By Anonymous Anonymous, at 1/4/07, 4:02 PM  

  • Sounds very cultish but I have always thought that anyway. Jewish people have always strived for learning and education. We are readers and learners..it is genetic even. To hold people back from learning and doing better is a sin. Something is very wrong here.

    By Anonymous Anonymous, at 1/6/07, 8:44 AM  

  • All I can say is I heard a Shiur at a recent Yarchi Calla on Derech Eretz . The speaker said the bottom line is if it isnt pleasant it isnt Torah..

    By Blogger Semgirl, at 1/6/07, 7:34 PM  

  • I shook my head a few times at this, and wondered how much the current system in Israel is predicated on receiving huge government subsidies. If those subsidies go away (and the secular Jews are sick and tired of paying for them!) the UO are going to have to get off their b*tts and make their own money.

    By Anonymous Anonymous, at 1/6/07, 11:45 PM  

  • The new directives completely cancel the programs equivalent to B.A. studies, as well as the programs for education consultants and didactic diagnosticians, who trace learning impairments. Graduates of teacher seminaries will be able to apply for teaching certificates only after a hiatus of at least one year - to enable them to get married

    With what those Rabbis are proposing no one will be able to understand this paragraph..

    By Blogger Semgirl, at 1/7/07, 12:01 AM  

  • I was going to write 'No comment' which is pretty lame for a comment's section, but I'm pretty disgusted and not at all surprised.

    Don't worry about being a bad Jew as I'm as bad as they get. I've just finished a chicken and bacon sandwich and extinguished my cigarette. I drink, I don't keep the sabbath, and I'm not particularly interested in the high holidays.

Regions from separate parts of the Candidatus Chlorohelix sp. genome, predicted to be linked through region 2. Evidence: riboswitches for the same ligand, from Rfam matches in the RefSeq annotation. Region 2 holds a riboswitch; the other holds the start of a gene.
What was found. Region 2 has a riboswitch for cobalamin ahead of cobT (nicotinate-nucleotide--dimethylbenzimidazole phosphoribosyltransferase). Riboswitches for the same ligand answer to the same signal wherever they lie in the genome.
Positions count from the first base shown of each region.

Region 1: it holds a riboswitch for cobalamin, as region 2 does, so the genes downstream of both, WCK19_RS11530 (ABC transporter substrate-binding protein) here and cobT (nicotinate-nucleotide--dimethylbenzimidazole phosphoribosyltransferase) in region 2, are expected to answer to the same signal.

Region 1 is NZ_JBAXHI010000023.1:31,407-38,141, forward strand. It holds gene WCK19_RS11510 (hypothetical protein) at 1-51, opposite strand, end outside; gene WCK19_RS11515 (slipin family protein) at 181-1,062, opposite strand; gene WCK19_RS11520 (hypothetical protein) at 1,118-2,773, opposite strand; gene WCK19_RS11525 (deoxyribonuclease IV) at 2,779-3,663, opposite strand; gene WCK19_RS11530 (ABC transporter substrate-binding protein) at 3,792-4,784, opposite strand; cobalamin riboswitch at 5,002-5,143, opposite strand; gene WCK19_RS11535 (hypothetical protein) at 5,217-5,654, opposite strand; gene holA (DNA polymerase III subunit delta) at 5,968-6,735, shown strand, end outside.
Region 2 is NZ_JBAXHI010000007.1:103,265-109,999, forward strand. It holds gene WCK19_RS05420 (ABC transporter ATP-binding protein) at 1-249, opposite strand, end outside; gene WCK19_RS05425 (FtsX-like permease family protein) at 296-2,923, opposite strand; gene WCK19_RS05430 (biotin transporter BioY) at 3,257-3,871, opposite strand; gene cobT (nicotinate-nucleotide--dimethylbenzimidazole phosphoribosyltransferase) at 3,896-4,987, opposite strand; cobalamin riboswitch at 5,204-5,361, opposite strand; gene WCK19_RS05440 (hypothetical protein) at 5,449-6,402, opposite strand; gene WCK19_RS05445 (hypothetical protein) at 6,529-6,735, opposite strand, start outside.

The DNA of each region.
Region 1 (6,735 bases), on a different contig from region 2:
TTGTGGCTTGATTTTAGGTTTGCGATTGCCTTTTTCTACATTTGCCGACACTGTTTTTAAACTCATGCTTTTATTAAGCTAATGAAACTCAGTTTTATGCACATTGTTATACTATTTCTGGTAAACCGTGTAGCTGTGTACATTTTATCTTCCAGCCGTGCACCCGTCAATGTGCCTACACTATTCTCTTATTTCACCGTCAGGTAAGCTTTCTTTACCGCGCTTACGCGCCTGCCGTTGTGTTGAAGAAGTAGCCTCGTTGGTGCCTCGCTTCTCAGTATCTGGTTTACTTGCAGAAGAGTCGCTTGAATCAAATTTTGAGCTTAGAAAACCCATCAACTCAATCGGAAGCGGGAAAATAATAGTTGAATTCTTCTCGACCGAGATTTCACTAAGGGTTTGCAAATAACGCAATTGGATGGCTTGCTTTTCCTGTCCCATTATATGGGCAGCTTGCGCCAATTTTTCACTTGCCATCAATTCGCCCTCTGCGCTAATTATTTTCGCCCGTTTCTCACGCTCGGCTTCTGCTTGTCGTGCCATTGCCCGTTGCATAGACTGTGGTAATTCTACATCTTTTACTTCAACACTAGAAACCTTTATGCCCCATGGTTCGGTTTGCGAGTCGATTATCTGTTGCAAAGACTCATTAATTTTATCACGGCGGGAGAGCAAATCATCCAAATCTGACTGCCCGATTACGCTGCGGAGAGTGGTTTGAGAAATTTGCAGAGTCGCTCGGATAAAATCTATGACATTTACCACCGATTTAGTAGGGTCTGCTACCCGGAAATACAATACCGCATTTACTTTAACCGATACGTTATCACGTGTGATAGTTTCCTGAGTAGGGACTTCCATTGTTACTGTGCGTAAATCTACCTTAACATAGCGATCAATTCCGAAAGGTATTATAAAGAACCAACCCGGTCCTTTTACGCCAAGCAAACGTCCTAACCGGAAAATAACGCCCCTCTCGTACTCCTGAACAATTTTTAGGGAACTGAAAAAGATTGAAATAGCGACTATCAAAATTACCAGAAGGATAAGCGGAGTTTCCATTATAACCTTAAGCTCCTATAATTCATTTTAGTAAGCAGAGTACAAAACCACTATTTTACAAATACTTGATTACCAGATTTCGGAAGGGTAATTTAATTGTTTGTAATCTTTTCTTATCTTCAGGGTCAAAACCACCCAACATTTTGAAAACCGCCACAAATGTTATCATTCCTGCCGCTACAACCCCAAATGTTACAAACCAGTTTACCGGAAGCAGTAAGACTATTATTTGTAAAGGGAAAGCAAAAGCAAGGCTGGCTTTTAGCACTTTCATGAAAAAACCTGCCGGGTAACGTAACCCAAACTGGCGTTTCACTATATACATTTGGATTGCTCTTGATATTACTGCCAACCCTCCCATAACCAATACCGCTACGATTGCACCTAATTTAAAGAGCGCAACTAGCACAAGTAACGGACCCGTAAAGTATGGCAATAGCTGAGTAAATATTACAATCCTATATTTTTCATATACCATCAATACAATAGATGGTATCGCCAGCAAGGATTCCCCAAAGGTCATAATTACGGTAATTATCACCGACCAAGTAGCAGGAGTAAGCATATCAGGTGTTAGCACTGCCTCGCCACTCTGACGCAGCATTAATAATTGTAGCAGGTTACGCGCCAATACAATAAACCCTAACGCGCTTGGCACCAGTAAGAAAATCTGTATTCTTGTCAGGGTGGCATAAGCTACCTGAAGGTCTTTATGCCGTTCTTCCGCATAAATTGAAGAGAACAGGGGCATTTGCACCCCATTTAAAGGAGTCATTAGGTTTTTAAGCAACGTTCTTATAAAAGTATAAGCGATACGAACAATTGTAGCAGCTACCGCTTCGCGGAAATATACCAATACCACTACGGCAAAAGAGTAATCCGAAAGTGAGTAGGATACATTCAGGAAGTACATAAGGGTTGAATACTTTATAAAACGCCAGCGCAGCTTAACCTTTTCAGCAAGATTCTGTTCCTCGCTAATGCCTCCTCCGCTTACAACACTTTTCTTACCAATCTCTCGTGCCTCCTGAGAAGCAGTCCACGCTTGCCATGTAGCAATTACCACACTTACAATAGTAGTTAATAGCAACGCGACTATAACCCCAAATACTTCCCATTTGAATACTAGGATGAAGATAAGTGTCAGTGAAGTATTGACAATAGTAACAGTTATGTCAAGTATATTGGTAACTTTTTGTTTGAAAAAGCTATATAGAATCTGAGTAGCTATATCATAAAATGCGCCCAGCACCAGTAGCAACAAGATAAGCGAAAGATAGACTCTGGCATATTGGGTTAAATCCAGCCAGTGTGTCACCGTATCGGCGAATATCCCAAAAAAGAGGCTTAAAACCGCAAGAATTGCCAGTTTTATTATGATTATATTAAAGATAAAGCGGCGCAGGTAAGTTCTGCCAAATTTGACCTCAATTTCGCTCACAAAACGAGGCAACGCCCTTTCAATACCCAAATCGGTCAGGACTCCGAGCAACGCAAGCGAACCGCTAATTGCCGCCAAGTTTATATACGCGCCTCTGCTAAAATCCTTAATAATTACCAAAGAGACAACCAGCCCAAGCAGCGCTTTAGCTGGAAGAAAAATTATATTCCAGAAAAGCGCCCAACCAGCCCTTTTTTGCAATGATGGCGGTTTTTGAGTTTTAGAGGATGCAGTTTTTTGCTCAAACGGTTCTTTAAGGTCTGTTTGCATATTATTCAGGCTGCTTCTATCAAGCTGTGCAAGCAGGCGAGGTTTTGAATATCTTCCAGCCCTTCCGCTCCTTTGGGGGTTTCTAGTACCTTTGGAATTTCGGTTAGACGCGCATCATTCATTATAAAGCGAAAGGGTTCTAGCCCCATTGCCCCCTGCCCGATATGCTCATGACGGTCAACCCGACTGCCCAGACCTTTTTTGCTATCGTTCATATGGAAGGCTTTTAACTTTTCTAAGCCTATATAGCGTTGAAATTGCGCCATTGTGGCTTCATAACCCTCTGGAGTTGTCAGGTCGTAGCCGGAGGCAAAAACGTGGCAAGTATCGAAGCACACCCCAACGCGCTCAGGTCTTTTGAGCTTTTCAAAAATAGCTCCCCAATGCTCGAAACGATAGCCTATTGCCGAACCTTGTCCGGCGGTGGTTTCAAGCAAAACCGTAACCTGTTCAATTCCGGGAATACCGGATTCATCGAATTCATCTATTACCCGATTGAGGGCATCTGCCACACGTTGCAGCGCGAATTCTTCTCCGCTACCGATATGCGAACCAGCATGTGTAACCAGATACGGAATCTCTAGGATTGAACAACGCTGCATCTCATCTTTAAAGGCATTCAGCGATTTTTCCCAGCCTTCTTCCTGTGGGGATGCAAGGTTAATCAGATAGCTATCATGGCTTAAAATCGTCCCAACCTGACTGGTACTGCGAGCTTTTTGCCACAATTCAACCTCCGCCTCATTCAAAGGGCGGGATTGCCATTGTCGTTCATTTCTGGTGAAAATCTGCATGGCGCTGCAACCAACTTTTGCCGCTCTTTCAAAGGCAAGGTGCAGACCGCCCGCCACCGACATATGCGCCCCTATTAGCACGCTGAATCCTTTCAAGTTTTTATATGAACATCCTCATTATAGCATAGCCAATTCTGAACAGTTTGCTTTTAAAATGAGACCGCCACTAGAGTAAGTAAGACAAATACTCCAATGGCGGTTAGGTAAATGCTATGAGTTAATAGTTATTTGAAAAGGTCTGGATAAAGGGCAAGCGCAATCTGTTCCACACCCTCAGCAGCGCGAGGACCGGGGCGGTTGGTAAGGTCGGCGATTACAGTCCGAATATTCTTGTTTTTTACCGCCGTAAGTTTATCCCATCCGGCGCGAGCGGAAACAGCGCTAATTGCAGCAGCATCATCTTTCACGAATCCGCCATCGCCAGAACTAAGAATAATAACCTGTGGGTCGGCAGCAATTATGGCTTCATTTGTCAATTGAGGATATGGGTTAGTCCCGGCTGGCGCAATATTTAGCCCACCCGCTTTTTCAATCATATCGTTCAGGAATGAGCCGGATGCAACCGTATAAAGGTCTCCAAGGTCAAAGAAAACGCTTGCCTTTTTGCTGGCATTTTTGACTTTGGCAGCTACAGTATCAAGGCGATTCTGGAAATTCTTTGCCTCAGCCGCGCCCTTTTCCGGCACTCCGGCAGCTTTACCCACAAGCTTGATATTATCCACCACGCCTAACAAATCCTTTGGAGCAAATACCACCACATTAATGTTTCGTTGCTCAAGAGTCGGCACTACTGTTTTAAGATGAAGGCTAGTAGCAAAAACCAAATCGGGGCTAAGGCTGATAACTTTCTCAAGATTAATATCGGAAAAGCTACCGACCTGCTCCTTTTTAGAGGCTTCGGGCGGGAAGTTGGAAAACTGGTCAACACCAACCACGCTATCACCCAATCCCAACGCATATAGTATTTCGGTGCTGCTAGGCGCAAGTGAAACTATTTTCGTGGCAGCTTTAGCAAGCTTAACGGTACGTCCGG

But! I know my roots. I'm a keen genealogist. I'd ideally like to marry a nice Jewish lady (who doesn't nag). There is so much more to life - IMHO everything about life - beyond the constraints of any religion. I know some wonderful people, all non-Jews, one in particular a Muslim, and another who is a devout Christian, who mean the world to me. I wouldn't know these people if I were a pious Jew.

    I lost all faith a few years ago when I attended a family barmitzvah. That particular side of my family are more frum than we are, and was nought but disgusted when they stuck my Mum - who is in a wheelchair with Multiple Sclerosis - at the back of the Shul and behind a screen in case, well, I have no idea. Perhaps in case a nearby man was overcome with lust, or perhaps to hide the shame of a woman being near the rabbi and his male congregation.

    All religion now gives me serious cause for concern. Any religious book will contradict another religion's book. Each religious book will condradict itself within its own pages. Humanity does the most disgraceful things to itself in the name of, and in spite of, religion. As I have got older, I have seen wonderful things in many countries. I have also seen how women are better people than men (except when I'm trying to meet them in bars). Furthermore, I do not like men dictating what women can or cannot do, particularly when they decree that it is not in keeping with their faith. It is subjugation and control, pure and simple. To deny a woman education is disgraceful.

    At the end of the day, I have the utmost respect for all religions, even if it is not something I subscribe to. I also have the utmost respect for the irreligious, for both sexes and all sexualities, all colours and all nationalities (except the French). Unless anyone behaves in a manner that disrespects or threatens me, everyone has my approval.

    My mantra is there are only ever good people and bad people. Both types have many different hues, sexes, faiths and languages. The trick is to spot who's who.

    By Anonymous Anonymous, at 1/7/07, 2:46 PM  

  • P-Life -
    There are two points that bother me the most about this issue, which you are failing to address. 1) The control is being done by men upon women. Women have no say in the matter whatsoever. This is not the case for men.